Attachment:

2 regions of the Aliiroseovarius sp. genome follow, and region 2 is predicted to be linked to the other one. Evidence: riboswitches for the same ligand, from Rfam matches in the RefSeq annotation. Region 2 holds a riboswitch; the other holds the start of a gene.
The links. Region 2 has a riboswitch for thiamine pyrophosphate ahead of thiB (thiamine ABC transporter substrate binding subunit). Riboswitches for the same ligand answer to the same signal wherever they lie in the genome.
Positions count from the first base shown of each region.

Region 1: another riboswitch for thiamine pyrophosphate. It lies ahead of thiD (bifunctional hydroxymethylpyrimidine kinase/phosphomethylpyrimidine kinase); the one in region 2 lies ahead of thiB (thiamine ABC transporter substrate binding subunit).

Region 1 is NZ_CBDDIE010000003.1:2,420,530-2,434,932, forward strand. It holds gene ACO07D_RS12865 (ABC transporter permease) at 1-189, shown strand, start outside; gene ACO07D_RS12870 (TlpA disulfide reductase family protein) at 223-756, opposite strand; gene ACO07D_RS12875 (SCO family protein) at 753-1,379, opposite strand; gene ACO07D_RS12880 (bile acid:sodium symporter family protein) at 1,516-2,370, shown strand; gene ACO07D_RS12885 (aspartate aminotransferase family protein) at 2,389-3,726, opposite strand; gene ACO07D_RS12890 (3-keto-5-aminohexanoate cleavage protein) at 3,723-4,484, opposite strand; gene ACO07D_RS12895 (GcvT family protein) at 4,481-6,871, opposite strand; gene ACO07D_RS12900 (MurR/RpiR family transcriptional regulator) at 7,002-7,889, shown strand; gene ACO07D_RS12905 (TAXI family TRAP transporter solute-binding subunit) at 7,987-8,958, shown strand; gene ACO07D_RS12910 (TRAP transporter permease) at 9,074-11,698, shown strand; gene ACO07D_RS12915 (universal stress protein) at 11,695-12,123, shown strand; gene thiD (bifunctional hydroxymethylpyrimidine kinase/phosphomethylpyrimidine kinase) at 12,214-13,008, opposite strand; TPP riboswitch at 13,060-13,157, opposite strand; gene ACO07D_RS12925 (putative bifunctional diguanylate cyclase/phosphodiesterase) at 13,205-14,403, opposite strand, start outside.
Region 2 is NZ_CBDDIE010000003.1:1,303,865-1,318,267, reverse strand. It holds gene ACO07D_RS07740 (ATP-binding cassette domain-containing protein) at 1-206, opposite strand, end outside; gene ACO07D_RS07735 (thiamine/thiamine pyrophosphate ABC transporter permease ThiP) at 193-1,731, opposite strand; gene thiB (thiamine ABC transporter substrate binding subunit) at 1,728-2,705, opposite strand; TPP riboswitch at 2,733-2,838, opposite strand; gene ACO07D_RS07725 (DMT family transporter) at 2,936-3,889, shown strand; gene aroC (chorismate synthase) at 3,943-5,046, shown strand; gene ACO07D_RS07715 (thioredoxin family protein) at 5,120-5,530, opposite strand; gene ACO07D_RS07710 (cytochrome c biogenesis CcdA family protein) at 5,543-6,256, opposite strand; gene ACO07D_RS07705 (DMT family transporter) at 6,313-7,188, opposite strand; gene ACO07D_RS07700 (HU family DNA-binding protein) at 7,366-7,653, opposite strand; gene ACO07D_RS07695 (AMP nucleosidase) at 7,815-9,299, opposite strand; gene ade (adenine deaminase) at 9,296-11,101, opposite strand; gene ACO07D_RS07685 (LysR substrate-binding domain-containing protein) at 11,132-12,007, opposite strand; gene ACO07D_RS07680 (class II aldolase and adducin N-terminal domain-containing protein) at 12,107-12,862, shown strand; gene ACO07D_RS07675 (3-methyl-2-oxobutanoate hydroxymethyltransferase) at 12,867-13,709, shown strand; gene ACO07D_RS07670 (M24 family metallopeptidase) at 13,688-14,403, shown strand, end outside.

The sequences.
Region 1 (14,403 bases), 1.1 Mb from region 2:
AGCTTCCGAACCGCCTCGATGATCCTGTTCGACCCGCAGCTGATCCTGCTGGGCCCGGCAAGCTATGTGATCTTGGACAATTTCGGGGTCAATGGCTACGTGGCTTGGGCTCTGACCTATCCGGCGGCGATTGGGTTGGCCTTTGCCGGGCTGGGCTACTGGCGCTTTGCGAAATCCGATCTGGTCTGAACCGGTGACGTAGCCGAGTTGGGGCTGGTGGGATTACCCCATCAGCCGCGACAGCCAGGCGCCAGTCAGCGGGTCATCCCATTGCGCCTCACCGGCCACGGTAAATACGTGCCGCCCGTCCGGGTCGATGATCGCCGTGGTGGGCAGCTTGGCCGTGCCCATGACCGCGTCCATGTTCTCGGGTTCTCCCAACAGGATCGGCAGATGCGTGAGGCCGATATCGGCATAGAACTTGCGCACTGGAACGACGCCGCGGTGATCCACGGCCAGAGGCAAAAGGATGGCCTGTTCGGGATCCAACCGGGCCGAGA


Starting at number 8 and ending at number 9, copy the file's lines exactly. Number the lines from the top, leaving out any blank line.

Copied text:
Region 1 (14,403 bases), 1.1 Mb from region 2:
AGCTTCCGAACCGCCTCGATGATCCTGTTCGACCCGCAGCTGATCCTGCTGGGCCCGGCAAGCTATGTGATCTTGGACAATTTCGGGGTCAATGGCTACGTGGCTTGGGCTCTGACCTATCCGGCGGCGATTGGGTTGGCCTTTGCCGGGCTGGGCTACTGGCGCTTTGCGAAATCCGATCTGGTCTGAACCGGTGACGTAGCCGAGTTGGGGCTGGTGGGATTACCCCATCAGCCGCGACAGCCAGGCGCCAGTCAGCGGGTCATCCCATTGCGCCTCACCGGCCACGGTAAATACGTGCCGCCCGTCCGGGTCGATGATCGCCGTGGTGGGCAGCTTGGCCGTGCCCATGACCGCGTCCATGTTCTCGGGTTCTCCCAACAGGATCGGCAGATGCGTGAGGCCGATATCGGCATAGAACTTGCGCACTGGAACGACGCCGCGGTGATCCACGGCCAGAGGCAAAAGGATGGCCTGTTCGGGATCCAACCGGGCCGAGA